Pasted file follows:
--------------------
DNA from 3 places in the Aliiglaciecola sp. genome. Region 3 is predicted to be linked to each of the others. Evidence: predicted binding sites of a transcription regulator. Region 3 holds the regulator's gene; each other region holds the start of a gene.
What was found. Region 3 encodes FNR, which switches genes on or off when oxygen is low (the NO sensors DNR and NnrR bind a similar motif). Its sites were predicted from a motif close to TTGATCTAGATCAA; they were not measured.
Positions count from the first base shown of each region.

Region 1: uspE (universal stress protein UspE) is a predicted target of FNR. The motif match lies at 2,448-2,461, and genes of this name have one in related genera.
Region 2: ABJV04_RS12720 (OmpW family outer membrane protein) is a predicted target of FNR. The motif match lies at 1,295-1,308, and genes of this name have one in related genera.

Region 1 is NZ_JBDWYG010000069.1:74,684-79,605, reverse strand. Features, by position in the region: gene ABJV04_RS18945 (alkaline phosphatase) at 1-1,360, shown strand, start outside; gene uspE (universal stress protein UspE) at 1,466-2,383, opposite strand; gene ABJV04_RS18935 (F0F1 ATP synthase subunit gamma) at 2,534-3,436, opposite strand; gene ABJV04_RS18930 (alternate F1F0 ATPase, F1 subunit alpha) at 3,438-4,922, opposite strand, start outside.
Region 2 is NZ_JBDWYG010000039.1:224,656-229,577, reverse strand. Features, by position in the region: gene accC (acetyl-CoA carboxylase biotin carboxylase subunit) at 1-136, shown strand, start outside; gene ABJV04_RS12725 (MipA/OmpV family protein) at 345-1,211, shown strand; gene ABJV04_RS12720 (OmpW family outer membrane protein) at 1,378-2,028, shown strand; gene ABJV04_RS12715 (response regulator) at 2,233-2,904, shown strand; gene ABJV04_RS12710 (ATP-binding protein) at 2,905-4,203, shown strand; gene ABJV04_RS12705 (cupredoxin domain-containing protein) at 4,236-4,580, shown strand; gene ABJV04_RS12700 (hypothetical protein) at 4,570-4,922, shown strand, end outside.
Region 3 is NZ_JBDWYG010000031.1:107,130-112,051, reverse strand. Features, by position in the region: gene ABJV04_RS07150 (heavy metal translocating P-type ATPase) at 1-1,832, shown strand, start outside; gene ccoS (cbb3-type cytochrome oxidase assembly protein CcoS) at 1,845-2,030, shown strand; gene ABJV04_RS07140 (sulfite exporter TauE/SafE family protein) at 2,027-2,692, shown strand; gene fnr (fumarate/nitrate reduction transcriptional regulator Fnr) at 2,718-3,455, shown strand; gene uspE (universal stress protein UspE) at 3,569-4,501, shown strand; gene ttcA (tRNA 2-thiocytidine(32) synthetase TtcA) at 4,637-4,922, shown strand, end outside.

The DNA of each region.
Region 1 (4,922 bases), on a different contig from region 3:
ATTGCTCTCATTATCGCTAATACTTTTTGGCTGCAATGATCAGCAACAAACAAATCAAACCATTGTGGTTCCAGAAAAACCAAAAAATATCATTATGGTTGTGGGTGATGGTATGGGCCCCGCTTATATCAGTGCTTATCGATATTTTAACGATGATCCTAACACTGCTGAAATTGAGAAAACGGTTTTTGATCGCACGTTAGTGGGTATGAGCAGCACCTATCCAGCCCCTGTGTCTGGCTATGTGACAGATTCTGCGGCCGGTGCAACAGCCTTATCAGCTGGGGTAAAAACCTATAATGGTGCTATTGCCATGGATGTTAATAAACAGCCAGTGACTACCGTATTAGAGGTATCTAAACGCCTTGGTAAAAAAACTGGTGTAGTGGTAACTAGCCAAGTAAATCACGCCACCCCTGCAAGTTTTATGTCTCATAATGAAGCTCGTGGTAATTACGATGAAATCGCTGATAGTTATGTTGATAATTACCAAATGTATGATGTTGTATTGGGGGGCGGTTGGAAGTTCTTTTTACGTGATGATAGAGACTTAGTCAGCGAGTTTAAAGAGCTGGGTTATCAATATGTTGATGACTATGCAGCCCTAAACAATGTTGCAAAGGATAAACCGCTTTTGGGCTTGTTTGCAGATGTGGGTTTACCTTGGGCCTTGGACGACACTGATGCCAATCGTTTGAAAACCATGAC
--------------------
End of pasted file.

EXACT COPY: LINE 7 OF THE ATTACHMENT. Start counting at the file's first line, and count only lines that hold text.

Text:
Region 2 is NZ_JBDWYG010000039.1:224,656-229,577, reverse strand. Features, by position in the region: gene accC (acetyl-CoA carboxylase biotin carboxylase subunit) at 1-136, shown strand, start outside; gene ABJV04_RS12725 (MipA/OmpV family protein) at 345-1,211, shown strand; gene ABJV04_RS12720 (OmpW family outer membrane protein) at 1,378-2,028, shown strand; gene ABJV04_RS12715 (response regulator) at 2,233-2,904, shown strand; gene ABJV04_RS12710 (ATP-binding protein) at 2,905-4,203, shown strand; gene ABJV04_RS12705 (cupredoxin domain-containing protein) at 4,236-4,580, shown strand; gene ABJV04_RS12700 (hypothetical protein) at 4,570-4,922, shown strand, end outside.